Judgement

This was a big week for television enthusiasts. Last Sunday saw the return of Mad Men, Monday brought us the finale of Better Call Saul and tonight sees the premiere of season five of Game of Thrones. Sandwiched between those blockbuster, monster shows, Netflix also released the first fruits of their partnership with Marvel Entertainment; Daredevil. By making all thirteen episodes public in the same week as the Better Call Saul finale, Netflix has managed a smooth transition from one popular show to another, keeping its subscribers hooked for another few weeks. Or at least a couple of days.

The story of Marvel’s Daredevil, in case you’ve blocked the Ben Affleck adaptation from memory, focuses on Matt Murdoch, a small time lawyer operating out of Hell’s Kitchen who was blinded by radioactive materials as a child. Borrowing from the popular myth, instead of blinding the kid, the loss of his sight elevates his other senses to the point where he can hear a person’s heartbeat just by standing nearby. His enhanced balance also allows him to execute martial arts techniques flawlessly. Murdoch, following the death of his boxer dad who refused to throw a fight, uses these newly developed abilities to fight crime and clean up Hell’s Kitchen.

So, Daredevil plays into a lot of the superhero tropes that we’re all familiar with by now; powers caused by exposure to an outside source, dead parent. But the Netflix series is very aware of that. While the show opens with a scene depicting Murdoch as a child having his sight destroyed, when we catch up to Charlie Cox as the adult superhero, he’s already fighting criminals and stopping human trafficking deals. It’s clear he has only just started but this isn’t his first outing in the costume. Which is nice. By now, viewers are getting bored with origin stories. It’s in the best interest of superhero media to show the origin in as succinct and concise as fashion as possible, which Daredevil does.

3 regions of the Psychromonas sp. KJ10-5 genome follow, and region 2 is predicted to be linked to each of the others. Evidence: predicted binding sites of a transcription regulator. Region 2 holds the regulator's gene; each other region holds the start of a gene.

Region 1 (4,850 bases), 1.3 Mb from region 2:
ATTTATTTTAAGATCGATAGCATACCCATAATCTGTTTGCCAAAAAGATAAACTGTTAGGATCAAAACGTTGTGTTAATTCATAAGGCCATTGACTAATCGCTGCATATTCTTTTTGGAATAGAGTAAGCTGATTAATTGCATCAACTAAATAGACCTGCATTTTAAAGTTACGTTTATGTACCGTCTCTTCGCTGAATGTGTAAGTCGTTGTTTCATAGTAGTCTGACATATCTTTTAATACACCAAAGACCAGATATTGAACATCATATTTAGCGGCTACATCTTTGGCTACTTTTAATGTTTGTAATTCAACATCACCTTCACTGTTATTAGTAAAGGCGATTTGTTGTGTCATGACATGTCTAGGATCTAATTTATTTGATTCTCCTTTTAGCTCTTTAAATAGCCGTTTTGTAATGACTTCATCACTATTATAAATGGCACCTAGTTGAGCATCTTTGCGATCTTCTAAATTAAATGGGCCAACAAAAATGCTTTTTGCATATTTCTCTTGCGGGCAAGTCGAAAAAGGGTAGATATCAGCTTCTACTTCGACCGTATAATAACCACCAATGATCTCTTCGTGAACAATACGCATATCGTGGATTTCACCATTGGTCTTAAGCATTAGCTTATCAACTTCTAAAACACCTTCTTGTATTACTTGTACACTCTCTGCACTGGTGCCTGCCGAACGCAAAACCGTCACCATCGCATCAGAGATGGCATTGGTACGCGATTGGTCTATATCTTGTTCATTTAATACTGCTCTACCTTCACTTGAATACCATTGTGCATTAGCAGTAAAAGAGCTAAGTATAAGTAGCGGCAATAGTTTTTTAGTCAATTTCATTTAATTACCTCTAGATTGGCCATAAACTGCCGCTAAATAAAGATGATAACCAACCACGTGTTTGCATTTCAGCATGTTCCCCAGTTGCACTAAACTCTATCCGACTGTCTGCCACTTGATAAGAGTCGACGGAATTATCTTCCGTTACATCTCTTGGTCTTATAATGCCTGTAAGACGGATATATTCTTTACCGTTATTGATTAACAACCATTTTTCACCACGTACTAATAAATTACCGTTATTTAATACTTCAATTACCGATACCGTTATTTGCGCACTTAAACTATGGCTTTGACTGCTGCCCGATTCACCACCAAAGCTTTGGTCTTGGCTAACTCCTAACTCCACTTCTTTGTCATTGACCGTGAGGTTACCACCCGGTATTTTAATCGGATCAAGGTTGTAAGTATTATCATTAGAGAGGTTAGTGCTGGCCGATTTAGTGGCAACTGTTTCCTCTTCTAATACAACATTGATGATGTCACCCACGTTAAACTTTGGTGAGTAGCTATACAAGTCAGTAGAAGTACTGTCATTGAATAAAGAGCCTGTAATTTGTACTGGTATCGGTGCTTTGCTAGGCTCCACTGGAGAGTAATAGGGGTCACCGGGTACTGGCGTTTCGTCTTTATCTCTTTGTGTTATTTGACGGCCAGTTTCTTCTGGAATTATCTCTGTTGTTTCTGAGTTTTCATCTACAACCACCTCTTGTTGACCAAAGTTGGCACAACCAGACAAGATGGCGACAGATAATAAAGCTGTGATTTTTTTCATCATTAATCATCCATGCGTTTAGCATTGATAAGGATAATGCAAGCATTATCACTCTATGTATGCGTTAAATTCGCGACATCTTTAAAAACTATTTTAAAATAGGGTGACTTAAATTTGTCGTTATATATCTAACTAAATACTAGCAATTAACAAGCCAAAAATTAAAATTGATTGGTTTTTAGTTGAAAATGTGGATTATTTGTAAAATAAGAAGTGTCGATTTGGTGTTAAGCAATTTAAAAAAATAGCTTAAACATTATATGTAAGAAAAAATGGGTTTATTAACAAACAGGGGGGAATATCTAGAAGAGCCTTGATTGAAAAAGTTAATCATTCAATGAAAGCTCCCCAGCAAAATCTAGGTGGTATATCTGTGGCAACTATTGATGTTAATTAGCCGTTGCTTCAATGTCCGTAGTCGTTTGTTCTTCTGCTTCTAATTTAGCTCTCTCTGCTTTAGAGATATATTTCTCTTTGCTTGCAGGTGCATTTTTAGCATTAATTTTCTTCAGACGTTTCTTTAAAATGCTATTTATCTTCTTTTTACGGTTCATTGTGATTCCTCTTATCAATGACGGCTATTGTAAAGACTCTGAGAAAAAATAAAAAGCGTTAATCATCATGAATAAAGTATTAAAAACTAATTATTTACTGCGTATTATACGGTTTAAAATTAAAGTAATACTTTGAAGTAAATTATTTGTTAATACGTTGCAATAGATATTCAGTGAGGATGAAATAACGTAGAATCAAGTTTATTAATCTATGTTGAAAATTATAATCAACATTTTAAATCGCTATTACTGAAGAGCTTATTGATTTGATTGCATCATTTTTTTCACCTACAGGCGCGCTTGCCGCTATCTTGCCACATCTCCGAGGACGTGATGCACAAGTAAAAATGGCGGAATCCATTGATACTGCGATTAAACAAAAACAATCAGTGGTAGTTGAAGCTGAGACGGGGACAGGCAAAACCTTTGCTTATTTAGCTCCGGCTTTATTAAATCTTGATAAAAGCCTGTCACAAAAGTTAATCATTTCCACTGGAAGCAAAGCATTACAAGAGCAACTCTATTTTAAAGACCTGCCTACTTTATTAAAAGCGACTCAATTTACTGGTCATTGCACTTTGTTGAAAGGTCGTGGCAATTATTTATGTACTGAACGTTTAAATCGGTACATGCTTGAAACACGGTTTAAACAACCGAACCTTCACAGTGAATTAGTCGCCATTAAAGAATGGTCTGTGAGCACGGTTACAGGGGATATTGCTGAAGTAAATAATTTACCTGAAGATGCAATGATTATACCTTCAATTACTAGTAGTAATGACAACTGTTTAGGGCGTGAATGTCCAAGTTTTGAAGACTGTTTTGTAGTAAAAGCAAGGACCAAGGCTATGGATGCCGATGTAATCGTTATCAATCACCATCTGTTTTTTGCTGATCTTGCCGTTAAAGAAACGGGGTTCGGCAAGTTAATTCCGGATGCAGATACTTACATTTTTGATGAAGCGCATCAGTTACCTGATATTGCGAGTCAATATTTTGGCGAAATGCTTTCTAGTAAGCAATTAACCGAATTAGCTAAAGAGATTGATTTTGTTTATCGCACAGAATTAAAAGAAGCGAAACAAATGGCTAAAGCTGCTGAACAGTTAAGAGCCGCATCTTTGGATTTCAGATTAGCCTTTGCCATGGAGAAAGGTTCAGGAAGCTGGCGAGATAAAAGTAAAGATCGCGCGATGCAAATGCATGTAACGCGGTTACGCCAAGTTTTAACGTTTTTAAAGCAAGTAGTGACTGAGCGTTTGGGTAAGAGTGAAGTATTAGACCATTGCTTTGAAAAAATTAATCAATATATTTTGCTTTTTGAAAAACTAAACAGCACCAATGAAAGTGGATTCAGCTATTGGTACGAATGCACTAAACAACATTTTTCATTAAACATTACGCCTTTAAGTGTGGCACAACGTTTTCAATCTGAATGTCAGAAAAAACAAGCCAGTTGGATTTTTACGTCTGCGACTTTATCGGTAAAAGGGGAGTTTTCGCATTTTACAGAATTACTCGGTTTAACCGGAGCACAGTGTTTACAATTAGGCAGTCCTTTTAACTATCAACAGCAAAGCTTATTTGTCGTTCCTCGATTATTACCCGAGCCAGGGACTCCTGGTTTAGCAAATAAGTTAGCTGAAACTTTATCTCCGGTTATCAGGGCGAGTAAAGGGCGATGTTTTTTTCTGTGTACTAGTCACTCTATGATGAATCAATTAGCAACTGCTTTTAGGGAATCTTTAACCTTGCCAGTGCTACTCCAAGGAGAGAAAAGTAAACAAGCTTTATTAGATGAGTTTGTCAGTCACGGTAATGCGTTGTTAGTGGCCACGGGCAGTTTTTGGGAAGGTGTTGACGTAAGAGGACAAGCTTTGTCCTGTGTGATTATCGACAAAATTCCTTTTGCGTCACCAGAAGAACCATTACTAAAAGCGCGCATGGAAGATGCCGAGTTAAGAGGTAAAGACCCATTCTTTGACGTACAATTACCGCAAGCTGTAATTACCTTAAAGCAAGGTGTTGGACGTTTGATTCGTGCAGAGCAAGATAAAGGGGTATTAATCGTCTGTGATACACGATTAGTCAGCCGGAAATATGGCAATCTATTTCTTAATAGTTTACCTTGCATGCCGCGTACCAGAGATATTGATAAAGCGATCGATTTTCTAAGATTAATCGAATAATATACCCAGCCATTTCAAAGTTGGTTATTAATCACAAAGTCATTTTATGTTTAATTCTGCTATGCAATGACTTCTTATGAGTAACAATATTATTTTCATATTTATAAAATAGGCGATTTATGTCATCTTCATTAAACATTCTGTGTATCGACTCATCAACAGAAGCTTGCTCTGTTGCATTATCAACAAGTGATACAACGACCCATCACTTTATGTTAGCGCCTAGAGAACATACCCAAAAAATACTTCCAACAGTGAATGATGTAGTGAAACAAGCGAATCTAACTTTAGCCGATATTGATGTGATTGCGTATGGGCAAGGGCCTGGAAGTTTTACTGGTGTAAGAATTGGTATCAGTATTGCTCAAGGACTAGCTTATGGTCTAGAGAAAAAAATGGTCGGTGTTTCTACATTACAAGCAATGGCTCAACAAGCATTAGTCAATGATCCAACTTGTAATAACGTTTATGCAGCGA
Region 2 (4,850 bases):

Charlie Cox, best known for his role in Boardwalk Empire, plays blind lawyer turn superhero, Matt Murdoch/Daredevil in the Netflix original production of Marvel's Daredevil.

“It’s ok, I just bit my lip.”

Later episodes do develop Murdoch’s relationship with his father but in some senses this show was made for fans of the character. It doesn’t dwell much on the origin and comic book readers will recognise some of Daredevil most anti-heroic actions from Frank Miller’s run. But then it baffles me why Wilson Fisk, aka Kingpin is treated as a secret for three episodes. Fans of the comics, especially those reading post-Miller, will recognise Kingpin as Daredevil’s biggest and most notorious foe. And Marvel already announced that he would be in the show. Therefore the only reason to hide his face is to make Vincent D’Onofrio’s appearance a surprise. But it’s just not. We’ve already seen D’Onofrio bald as Private Leonard Lawrence in Stanley Kubrick’s Full Metal Jacket. And Wilson Fisk just looks like Gomer Pyle stole a few too many donuts.

Along with the lack of focus on audience, there is also a lack of focus on character. While the show is predominantly about Matt Murdoch and his adventures as Daredevil, he also has to share screen time with Elden Henson as Foggy Nelson, Debrorah Ann Woll as Karen Page and Fisk’s romantic storyline with Ayelet Zurer as Vanessa Marianna. It’s good to develop supporting characters, and I actually like Foggy because he manages to be Murdoch’s partner without playing a wholly comic relief role, but at 50+ minutes, the episodes could benefit from being trimmed back slightly.